There were several themes associated with the novel "Great Expectations". One of the most fascinating themes dealt with "infatuation and how it compares to and relates to love" ("Infatuation"). Infatuation is basically an obsession, or extravagant affection towards a person (Webster, 667). There is really no definite reason behind their passion, therefore this feeling is often short in duration and indicative of faulty judgement (Webster, 667). The person doesn't know what these feelings mean, this is normally why they mistake it for love. Love, on the other hand, is an intense affectionate concern for another person (Webster, 772). It is a more selfless and settled feeling. You can compare the difference between love and infatuation with the cliche "All that glitters is not gold", the glitter illusion being infatuation and the gold being love, the real thing. As a person grows and experiences their feelings with many other people, the distinction between love and infatuation becomes more clear.
This is because the person can compare feelings they have experienced in the past, with their present feelings.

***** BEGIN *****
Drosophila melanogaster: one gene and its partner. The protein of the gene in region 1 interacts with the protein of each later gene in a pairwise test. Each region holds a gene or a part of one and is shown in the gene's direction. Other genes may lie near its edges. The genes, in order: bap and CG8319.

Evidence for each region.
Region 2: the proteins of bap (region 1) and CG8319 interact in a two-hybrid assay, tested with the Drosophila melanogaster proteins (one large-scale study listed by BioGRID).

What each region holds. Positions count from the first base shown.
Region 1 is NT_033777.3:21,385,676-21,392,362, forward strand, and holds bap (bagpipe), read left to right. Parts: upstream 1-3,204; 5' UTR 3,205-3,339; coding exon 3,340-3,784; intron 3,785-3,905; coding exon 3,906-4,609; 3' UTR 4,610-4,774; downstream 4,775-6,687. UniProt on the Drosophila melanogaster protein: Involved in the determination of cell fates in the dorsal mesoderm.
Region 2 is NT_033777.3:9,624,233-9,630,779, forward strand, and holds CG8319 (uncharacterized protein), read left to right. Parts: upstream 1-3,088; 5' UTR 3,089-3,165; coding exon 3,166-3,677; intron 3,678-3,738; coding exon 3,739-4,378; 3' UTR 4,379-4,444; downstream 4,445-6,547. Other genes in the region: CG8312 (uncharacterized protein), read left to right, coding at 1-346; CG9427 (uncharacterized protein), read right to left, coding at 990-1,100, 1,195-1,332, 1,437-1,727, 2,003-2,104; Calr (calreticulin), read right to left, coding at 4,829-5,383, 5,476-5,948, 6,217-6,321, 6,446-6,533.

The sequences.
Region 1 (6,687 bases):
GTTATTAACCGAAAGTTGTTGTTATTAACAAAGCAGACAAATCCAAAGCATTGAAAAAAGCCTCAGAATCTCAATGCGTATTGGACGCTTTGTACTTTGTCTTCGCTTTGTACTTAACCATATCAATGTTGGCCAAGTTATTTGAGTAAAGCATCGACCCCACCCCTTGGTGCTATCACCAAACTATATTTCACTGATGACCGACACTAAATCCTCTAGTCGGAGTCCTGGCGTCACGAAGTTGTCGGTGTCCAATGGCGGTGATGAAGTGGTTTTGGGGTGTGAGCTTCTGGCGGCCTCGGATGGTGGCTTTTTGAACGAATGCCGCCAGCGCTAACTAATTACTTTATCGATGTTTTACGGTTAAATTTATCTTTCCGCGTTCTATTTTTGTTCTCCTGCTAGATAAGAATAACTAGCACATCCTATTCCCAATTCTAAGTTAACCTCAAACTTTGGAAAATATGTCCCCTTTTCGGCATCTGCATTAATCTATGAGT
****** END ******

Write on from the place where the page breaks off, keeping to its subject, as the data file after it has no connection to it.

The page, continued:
In "Great Expectations" we see how Pip's infatuation for Estella is "short in duration" (Webster, 667), as most infatuations are. Despite the fact that Estella is arrogant and rude, Pip is not only infatuated with her beauty and wealth, but also almost envies it. In fact the humiliation Estella puts Pip through, causes Pip to feel very lowly of himself and the way he has been brought up. This causes Pip's expectations to change from expecting to be Joe's blacksmith apprentice, to studying to become a gentlemen noticed and admired by Estella. As years pass, Estella continues to play with Pip's heart, and Pip continues to unconditionally have feelings for her. Later, Estella marries a man named Bently Drummle,